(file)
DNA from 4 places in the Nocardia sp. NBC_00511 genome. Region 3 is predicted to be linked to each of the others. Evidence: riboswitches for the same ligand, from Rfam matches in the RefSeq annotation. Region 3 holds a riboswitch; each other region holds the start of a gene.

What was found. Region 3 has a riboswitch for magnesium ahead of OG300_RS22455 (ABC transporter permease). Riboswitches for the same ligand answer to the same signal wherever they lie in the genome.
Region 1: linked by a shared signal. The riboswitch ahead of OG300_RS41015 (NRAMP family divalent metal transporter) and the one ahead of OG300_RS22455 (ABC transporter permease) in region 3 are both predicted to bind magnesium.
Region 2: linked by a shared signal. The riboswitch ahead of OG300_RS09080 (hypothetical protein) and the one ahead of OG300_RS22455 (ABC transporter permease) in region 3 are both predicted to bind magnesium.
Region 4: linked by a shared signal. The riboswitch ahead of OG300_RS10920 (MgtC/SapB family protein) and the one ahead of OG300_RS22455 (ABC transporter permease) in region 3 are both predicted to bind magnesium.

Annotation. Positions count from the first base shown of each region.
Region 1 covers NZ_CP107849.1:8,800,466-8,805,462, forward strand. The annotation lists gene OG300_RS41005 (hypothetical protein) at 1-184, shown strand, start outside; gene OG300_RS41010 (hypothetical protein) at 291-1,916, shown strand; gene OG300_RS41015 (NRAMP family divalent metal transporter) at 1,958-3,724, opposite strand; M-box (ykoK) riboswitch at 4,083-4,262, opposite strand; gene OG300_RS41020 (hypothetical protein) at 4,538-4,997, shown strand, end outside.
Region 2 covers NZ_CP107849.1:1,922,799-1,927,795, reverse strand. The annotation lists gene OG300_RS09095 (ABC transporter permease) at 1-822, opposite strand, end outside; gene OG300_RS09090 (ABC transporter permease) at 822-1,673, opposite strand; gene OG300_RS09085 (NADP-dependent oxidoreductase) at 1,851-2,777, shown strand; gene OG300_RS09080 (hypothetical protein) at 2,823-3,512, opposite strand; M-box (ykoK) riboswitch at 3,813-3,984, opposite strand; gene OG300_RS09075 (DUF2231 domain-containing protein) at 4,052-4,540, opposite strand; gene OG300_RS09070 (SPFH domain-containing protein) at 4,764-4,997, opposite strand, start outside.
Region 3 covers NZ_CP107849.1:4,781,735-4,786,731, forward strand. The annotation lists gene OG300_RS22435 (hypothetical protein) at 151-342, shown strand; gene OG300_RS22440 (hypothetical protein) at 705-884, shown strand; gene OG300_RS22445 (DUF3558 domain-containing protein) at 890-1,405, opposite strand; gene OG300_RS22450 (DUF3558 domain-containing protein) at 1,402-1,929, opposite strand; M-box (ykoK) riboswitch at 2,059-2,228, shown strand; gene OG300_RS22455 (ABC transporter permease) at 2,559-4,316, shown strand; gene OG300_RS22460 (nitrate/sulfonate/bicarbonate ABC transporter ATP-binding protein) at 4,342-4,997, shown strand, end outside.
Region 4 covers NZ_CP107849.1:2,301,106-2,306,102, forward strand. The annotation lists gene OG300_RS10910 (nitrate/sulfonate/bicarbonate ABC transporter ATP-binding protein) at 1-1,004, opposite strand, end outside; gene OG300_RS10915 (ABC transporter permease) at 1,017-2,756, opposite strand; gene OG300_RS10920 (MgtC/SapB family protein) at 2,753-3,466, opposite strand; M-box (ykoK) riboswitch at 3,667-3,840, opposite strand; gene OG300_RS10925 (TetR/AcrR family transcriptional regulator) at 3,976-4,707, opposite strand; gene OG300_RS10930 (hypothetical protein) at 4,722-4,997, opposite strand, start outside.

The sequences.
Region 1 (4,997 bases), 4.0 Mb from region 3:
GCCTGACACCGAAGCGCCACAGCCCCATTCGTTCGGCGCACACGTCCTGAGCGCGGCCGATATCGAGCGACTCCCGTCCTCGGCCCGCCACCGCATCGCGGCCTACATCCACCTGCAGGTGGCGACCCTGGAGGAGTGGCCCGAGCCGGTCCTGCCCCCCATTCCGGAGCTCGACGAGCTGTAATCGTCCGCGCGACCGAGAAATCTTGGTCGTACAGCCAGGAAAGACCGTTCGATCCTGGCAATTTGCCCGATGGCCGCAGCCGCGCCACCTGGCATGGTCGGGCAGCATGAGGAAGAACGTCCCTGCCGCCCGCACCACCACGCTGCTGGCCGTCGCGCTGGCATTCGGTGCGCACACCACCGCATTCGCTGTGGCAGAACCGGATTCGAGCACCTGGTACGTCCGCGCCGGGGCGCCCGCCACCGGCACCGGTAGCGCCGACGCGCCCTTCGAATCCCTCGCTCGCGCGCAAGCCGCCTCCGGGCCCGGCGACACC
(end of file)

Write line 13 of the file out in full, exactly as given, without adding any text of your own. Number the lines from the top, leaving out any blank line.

GCCTGACACCGAAGCGCCACAGCCCCATTCGTTCGGCGCACACGTCCTGAGCGCGGCCGATATCGAGCGACTCCCGTCCTCGGCCCGCCACCGCATCGCGGCCTACATCCACCTGCAGGTGGCGACCCTGGAGGAGTGGCCCGAGCCGGTCCTGCCCCCCATTCCGGAGCTCGACGAGCTGTAATCGTCCGCGCGACCGAGAAATCTTGGTCGTACAGCCAGGAAAGACCGTTCGATCCTGGCAATTTGCCCGATGGCCGCAGCCGCGCCACCTGGCATGGTCGGGCAGCATGAGGAAGAACGTCCCTGCCGCCCGCACCACCACGCTGCTGGCCGTCGCGCTGGCATTCGGTGCGCACACCACCGCATTCGCTGTGGCAGAACCGGATTCGAGCACCTGGTACGTCCGCGCCGGGGCGCCCGCCACCGGCACCGGTAGCGCCGACGCGCCCTTCGAATCCCTCGCTCGCGCGCAAGCCGCCTCCGGGCCCGGCGACACC